By Lancing Farrell 730 words
Is there a delegation for taking risks at your council? Does your council have a risk appetite? Are the strategic risks that have been identified appropriate? Are the operational risks relevant? Does the audit program decrease or increase risk?
These are questions that a colleague raised with me recently when trying to understand the way risks were managed at their council. I suggested they look at their risk management framework – how is risk assessed in terms of likelihood and consequence. This should explain the inherent risk, current risk rating, the target risk and rate the effectiveness of controls. It can make interesting reading.
Next, I suggested they look for their organisations lists of key risks – strategic and operational. These are usually in the risk register. This isn’t always easy to find. Someone in the risk department will have it. Most councils will have up to 8-12 strategic risks. There will be many more operational risks.
Councils are very risk aware. Some people describe it as risk aversion. I think this is driven by the multiple accountabilities that councils live with – the Minister for Local Government, the Ombudsman, the courts, the media and the community. Sometimes it is hard to know who is going to take issue with what you have done. Continue reading
By Colin Weatherby 1200 words
Occasionally someone tells you about a management book that provides insight and leads to a new understanding of what you do every day. Or what you don’t do. This is one of those books and every leader in local government should read it.
Larry Bossidy and Ram Charan have combined their knowledge of practice and theory to provide advice on linking the three core processes that they believe are at the heart of every organisation – people, strategy and operations – to get things done.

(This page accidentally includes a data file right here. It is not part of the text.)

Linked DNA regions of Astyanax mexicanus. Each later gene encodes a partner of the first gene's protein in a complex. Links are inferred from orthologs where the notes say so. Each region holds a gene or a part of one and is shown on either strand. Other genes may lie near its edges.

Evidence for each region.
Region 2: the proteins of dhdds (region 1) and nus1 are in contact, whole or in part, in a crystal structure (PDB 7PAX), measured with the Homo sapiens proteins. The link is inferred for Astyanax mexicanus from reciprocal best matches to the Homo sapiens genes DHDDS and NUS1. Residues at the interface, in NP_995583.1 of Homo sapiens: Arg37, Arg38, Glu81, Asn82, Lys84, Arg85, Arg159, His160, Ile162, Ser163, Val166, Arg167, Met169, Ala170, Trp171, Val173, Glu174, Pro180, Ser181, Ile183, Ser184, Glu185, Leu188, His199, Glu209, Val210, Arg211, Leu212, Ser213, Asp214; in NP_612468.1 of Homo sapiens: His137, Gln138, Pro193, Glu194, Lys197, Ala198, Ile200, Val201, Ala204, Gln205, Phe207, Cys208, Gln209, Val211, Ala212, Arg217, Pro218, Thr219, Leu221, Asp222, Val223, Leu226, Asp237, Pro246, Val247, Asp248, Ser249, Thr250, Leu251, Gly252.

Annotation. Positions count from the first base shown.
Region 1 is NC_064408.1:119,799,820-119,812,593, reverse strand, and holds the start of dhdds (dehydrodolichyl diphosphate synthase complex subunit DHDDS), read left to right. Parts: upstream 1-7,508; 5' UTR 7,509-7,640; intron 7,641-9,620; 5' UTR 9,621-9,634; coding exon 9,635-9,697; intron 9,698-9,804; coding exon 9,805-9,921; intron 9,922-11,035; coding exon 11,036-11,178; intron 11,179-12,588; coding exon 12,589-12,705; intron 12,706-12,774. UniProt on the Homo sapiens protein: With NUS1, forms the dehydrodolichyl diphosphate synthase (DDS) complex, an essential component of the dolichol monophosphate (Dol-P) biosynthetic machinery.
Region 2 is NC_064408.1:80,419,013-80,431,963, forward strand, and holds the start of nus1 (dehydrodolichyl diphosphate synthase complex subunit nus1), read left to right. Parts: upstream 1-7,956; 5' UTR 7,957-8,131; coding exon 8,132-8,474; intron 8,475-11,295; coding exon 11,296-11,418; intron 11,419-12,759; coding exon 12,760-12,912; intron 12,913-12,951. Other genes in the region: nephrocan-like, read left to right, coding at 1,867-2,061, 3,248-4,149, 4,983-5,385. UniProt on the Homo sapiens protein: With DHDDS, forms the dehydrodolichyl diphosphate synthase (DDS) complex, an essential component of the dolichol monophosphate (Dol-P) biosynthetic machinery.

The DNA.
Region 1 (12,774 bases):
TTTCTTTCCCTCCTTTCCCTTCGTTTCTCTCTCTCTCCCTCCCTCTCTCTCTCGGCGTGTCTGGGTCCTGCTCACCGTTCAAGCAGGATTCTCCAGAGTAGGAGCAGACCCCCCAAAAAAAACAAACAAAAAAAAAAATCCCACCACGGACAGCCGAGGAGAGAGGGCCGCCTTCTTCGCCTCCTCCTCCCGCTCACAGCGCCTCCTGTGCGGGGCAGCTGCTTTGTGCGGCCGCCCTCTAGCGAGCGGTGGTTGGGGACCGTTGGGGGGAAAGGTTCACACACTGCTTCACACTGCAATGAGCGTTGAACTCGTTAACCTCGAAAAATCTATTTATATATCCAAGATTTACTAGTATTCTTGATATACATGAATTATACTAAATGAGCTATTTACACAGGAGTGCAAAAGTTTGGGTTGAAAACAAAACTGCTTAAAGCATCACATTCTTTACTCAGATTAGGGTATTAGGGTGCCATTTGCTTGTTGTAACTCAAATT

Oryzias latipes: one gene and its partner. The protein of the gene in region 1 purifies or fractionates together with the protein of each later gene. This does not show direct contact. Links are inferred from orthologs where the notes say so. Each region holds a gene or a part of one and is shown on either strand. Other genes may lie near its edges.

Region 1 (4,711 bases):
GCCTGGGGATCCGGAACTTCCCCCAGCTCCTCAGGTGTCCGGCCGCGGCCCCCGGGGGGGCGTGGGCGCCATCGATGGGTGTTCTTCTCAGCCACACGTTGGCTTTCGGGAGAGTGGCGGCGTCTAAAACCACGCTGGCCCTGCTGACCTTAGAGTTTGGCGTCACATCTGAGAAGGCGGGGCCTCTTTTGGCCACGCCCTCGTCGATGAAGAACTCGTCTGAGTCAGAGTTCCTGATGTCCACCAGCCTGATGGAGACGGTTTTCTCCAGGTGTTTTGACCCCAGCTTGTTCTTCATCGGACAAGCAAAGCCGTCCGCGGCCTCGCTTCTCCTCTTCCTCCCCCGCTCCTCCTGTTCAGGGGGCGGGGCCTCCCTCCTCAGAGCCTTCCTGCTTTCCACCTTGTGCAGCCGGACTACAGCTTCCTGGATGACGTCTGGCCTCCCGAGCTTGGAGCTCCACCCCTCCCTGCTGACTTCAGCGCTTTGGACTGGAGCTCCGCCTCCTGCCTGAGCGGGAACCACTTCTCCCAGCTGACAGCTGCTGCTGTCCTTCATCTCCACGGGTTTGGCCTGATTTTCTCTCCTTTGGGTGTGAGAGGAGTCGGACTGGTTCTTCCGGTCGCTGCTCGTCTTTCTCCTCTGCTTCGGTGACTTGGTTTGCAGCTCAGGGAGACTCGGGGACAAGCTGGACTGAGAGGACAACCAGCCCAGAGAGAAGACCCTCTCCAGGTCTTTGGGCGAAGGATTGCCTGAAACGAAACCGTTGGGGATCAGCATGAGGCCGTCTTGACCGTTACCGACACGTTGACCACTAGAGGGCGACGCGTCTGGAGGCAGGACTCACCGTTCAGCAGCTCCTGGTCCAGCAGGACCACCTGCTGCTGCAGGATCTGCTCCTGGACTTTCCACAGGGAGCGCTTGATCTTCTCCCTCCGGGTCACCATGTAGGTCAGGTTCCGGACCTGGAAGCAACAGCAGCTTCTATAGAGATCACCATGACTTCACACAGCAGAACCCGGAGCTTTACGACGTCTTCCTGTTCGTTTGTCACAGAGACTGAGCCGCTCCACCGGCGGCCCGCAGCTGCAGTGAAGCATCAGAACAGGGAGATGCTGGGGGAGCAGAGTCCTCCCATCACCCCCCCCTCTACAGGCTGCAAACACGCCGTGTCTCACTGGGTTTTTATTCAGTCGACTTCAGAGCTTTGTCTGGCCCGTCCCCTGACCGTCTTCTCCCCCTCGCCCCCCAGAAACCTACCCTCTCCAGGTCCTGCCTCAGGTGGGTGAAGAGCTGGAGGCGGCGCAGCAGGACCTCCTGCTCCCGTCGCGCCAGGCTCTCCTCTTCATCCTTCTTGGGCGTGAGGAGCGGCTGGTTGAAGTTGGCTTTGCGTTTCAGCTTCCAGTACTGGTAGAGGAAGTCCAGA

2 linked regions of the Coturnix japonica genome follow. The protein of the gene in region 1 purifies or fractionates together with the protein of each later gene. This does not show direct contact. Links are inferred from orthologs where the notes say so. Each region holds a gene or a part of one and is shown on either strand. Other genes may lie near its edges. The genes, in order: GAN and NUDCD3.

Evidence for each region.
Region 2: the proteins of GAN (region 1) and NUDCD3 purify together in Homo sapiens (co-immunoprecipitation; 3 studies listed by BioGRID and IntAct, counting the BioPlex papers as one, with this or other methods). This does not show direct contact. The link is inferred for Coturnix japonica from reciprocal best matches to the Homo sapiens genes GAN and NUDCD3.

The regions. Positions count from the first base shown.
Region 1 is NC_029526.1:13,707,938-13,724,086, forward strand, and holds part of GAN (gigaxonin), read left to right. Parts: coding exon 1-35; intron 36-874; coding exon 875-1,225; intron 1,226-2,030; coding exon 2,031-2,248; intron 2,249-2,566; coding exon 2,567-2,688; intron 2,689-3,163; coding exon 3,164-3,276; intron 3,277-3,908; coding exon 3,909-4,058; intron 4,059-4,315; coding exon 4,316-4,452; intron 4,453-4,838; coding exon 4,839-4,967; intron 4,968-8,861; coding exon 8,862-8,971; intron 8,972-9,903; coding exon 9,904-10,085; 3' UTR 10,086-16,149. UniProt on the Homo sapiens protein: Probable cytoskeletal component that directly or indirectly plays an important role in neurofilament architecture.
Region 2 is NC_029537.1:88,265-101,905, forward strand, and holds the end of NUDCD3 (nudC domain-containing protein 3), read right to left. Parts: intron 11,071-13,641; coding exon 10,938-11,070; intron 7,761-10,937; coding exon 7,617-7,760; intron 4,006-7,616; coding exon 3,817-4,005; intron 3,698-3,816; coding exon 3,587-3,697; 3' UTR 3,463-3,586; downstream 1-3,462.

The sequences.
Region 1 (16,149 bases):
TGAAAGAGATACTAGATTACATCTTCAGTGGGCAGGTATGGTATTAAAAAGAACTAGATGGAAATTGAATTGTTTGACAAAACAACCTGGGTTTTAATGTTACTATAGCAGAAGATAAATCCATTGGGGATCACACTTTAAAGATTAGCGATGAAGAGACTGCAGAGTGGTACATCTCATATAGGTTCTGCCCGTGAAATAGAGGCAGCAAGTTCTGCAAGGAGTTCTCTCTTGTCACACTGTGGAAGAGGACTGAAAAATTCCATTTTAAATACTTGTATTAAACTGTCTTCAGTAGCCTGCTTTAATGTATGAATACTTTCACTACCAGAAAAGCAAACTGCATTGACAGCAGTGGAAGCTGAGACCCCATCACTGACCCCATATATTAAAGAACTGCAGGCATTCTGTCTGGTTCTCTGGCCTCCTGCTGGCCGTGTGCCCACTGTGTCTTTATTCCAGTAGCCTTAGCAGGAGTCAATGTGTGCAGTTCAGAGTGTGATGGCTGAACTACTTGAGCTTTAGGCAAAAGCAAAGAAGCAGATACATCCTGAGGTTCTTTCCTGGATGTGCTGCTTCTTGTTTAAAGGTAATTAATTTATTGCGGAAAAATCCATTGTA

Failure to execute is a common criticism of local government. People often say that councils are overly bureaucratic, full of red tape, unable to make decisions or constantly changing them under pressure. I read the book not knowing what to expect. It is a book that really shouldn’t be necessary. After all, organisations only exist to do something and doesn’t doing something require execution?
It doesn’t take long before you realise the book is not just about doing something, it is about doing what is needed to meet your commitments and achieve the results you have promised. It is about helping leaders make commitments outside their organisation that can be delivered and ensuring that commitment obtained inside their organisation is followed through to execution. Continue reading
By Tim Whistler 1000 words
The summit offered an opportunity for those who are unfamiliar with the Vanguard method to hear about work that has been done in Australia by IOOF (a superannuation fund manager) and the County Courts Registry using the Vanguard method. Vanguard team members presented public service case studies from the UK.
It was an interesting event and it highlighted the potential for leaders to think differently and better understand how work is being performed in their organisation, what is happening in delivering value to customers, and how improvements can be made.